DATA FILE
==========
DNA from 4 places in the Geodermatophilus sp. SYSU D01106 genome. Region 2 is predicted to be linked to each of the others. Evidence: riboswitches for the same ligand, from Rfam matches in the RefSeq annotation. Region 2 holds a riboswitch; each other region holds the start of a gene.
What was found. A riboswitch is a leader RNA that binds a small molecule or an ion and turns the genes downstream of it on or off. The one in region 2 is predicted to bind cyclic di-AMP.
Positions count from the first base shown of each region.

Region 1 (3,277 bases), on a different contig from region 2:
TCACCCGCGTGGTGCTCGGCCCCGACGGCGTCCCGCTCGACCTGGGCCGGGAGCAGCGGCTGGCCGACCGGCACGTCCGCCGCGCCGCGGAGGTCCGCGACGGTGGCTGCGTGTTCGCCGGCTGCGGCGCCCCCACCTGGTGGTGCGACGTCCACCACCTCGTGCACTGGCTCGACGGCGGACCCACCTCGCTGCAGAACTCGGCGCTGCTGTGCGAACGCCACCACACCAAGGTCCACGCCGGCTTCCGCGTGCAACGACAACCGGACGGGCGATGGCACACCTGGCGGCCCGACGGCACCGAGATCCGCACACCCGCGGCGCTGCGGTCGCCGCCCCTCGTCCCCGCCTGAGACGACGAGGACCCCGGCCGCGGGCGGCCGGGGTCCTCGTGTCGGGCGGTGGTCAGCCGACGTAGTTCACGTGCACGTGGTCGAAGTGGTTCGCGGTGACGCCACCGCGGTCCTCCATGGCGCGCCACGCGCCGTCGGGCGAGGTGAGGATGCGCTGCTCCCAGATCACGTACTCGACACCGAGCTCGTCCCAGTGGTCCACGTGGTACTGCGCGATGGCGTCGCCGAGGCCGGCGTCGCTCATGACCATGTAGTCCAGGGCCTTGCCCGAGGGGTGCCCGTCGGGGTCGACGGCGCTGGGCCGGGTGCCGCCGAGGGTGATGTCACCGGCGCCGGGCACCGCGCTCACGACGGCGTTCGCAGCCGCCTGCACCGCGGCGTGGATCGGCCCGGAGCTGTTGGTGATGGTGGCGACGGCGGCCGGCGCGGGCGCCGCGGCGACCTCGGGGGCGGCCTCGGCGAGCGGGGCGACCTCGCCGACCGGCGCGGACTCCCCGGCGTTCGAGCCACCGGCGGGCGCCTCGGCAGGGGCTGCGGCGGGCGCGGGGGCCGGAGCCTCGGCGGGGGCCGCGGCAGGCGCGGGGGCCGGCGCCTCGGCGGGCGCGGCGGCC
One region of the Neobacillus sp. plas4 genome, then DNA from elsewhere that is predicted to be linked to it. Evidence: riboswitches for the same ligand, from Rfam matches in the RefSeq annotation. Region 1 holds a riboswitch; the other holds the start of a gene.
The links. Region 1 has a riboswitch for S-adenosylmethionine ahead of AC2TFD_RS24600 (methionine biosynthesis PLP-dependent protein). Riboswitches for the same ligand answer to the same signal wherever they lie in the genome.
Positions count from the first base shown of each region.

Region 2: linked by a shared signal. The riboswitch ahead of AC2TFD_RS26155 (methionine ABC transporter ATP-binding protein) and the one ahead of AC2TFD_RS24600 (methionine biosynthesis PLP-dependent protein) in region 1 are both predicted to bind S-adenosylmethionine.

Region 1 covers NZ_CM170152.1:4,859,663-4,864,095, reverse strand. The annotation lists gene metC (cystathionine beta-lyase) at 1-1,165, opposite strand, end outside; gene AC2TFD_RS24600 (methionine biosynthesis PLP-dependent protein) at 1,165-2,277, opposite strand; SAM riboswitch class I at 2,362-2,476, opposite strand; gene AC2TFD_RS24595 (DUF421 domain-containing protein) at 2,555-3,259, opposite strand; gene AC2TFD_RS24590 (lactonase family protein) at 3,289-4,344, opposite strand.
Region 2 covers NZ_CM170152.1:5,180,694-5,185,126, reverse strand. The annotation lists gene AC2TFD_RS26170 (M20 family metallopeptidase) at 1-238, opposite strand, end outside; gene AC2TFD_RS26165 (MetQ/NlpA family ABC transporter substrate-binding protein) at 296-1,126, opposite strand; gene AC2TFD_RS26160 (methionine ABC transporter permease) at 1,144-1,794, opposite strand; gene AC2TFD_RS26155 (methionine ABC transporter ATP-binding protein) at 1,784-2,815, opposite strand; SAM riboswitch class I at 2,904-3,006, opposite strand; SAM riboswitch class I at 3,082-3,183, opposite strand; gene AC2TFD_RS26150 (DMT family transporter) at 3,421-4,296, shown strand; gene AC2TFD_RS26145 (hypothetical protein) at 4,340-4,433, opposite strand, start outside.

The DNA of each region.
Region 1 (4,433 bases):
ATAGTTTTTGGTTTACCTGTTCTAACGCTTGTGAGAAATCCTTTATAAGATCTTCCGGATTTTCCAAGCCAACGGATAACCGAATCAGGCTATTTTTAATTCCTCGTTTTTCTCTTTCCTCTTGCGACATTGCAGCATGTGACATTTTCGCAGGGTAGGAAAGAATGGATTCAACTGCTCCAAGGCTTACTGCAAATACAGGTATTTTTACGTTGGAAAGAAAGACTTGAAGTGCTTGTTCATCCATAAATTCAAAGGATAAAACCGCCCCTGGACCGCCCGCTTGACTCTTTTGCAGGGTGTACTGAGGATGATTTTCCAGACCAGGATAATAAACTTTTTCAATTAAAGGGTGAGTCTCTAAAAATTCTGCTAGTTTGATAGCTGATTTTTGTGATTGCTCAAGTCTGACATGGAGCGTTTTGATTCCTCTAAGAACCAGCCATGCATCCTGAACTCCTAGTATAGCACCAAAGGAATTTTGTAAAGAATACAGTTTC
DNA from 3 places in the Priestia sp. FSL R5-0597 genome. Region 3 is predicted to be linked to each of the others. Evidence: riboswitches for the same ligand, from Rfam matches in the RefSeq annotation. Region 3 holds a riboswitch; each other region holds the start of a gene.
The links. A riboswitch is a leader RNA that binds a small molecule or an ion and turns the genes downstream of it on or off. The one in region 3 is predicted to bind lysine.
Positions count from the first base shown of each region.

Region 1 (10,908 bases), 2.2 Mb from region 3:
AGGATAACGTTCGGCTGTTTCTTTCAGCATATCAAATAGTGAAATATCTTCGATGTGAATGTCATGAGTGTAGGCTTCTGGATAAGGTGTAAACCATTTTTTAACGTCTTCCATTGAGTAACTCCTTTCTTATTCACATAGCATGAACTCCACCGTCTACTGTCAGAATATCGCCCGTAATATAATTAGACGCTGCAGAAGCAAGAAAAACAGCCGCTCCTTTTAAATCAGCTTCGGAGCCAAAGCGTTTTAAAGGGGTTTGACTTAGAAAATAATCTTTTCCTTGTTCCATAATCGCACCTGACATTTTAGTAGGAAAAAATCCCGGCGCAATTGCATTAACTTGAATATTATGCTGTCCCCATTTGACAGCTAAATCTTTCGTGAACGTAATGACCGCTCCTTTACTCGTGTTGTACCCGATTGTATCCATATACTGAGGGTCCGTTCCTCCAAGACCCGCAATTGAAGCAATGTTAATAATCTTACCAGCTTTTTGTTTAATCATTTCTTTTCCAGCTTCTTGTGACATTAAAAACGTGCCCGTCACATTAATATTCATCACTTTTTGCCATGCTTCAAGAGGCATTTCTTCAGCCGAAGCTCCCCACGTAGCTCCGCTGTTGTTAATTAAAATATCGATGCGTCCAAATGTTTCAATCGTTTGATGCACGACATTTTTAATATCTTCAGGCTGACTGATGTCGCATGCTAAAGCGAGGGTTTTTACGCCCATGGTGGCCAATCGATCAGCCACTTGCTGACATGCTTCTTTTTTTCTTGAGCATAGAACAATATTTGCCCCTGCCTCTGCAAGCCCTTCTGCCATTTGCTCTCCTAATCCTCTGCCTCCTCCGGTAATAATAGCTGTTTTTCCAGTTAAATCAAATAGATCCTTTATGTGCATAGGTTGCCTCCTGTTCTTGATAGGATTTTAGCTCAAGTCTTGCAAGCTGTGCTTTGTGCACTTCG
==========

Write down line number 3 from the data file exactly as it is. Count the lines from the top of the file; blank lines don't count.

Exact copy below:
Positions count from the first base shown of each region.